Excerpt from The Scottish Chiefs, Vol. 1 of 3: A Romance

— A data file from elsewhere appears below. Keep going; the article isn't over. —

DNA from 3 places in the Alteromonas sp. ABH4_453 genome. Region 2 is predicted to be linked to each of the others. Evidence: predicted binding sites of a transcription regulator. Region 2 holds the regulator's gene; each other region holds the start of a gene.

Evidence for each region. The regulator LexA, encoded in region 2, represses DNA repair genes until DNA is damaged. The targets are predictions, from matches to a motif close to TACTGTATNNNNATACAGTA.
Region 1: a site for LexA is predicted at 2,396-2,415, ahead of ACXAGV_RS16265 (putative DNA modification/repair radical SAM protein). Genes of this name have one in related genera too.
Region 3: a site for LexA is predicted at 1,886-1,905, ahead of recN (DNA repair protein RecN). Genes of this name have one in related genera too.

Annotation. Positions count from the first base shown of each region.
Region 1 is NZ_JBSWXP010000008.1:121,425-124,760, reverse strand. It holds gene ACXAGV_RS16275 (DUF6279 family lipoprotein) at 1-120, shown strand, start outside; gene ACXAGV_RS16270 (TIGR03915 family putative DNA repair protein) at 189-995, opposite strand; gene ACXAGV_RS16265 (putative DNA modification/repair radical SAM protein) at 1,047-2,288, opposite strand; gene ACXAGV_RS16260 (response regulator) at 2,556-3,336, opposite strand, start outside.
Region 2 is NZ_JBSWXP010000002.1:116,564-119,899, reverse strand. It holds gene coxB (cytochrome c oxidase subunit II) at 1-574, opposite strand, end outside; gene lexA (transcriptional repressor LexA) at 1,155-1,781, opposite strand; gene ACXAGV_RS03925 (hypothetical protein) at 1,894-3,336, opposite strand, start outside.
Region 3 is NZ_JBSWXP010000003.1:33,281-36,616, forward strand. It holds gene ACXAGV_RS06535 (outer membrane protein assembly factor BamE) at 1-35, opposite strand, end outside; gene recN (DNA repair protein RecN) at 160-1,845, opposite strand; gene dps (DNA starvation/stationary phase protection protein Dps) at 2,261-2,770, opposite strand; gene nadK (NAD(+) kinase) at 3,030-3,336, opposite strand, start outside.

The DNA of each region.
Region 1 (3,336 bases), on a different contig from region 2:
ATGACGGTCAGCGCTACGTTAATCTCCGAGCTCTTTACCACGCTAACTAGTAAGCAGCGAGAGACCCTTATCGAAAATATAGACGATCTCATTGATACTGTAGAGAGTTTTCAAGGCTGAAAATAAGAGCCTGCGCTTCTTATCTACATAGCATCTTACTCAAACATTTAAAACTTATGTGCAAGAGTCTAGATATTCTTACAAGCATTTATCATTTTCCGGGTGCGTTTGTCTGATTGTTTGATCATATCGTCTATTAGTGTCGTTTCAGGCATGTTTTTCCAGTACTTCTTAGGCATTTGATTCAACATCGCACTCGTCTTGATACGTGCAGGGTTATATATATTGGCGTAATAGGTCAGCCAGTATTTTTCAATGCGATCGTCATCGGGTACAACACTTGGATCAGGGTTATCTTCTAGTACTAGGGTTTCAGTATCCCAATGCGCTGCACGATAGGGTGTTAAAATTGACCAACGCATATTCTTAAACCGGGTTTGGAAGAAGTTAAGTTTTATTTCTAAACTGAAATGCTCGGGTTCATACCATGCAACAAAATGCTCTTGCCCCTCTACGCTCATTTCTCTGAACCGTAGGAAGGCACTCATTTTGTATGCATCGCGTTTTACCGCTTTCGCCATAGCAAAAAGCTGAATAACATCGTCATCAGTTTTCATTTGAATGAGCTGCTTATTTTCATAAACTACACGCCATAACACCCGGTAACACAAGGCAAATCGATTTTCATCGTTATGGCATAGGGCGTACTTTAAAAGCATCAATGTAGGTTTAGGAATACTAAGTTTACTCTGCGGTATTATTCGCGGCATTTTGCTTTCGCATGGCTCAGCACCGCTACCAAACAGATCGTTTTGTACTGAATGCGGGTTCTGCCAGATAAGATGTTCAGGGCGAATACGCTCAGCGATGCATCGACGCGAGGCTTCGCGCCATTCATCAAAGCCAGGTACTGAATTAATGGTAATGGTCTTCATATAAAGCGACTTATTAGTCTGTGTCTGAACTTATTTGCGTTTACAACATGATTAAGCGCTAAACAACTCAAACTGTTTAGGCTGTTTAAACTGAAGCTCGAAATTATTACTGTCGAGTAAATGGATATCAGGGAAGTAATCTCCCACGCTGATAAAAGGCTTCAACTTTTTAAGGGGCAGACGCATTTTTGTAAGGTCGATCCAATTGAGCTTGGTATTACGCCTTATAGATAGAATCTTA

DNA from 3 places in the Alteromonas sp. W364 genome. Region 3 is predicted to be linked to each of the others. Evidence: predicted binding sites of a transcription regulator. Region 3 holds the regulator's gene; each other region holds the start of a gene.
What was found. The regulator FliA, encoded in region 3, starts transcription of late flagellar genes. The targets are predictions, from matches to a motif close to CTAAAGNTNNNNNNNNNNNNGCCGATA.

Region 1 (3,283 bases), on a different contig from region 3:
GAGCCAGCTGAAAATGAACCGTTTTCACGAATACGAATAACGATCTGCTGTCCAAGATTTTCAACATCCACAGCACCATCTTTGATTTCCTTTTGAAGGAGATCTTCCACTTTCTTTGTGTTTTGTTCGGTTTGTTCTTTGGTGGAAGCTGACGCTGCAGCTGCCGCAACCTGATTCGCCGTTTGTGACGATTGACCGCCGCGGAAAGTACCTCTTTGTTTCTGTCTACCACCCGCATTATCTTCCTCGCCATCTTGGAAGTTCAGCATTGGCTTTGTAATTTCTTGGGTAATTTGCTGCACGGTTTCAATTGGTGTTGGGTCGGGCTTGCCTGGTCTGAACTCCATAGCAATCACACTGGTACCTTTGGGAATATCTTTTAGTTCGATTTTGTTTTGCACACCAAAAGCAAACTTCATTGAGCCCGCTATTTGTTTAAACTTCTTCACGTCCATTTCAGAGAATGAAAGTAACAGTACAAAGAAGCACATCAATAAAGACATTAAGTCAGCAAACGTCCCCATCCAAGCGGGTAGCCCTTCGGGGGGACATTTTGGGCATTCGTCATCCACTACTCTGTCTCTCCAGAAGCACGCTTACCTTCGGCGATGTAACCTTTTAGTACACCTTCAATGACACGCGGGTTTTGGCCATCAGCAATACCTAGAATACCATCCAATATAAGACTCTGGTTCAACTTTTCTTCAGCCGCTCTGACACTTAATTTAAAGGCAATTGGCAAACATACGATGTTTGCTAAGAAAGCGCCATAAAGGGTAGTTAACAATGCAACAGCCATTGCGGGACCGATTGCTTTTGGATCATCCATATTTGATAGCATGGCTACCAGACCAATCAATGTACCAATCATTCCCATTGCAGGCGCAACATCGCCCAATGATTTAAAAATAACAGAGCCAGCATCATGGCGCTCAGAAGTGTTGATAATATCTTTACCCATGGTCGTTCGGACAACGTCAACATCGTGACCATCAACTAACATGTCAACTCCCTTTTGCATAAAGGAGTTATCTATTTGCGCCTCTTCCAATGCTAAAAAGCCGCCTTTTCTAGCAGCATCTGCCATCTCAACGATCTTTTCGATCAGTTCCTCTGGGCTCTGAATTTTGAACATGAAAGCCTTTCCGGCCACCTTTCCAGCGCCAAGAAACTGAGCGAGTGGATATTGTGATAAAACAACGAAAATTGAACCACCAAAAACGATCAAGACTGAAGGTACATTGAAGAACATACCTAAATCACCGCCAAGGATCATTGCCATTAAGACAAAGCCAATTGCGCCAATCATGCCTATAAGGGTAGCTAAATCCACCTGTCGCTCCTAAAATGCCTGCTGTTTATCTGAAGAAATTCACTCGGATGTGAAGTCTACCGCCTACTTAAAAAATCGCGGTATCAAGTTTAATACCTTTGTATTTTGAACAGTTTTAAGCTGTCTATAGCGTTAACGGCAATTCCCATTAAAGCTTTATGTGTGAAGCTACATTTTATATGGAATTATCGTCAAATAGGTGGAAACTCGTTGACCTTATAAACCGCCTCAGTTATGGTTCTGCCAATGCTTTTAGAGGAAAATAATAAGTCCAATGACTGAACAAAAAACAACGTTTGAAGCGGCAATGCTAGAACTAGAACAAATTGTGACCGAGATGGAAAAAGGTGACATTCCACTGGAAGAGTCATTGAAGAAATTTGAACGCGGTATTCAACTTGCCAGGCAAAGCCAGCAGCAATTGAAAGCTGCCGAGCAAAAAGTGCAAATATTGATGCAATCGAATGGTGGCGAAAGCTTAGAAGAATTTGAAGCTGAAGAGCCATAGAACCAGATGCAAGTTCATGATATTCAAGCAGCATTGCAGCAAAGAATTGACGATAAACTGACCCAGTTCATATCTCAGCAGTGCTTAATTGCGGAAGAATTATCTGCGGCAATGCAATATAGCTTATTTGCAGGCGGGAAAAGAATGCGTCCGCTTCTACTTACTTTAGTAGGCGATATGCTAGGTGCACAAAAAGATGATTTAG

It is the fashion to corremn even an honest in ancestry. But where is the Englishman who is not proud of bein the countryman of Nelson 1 Where the British sai or that does not thirst to emulate his fame 1 If this sentiment be right, respect for noble progenitors cannot be wrong for it proceeds from the same source: the principle 0 kindred, of inheritance, and of virtue. Let the long race of Douglas, or the descendants of Percy, say, if the name t ey bear is not a mirror to show them what they ought to be, and as a burningglasa to kindle in their hearts the ﬂame of their fat rs? Happy is it for this realm that the lame destiny which now unites the once conte arms of these two brave families, has also consolid their rival nations into one; and by lanting' the heir of Plantagenet and of Bruce upon t British throne; hathredeemed thepeaceofthe land, and fixedit on lasting foundations.
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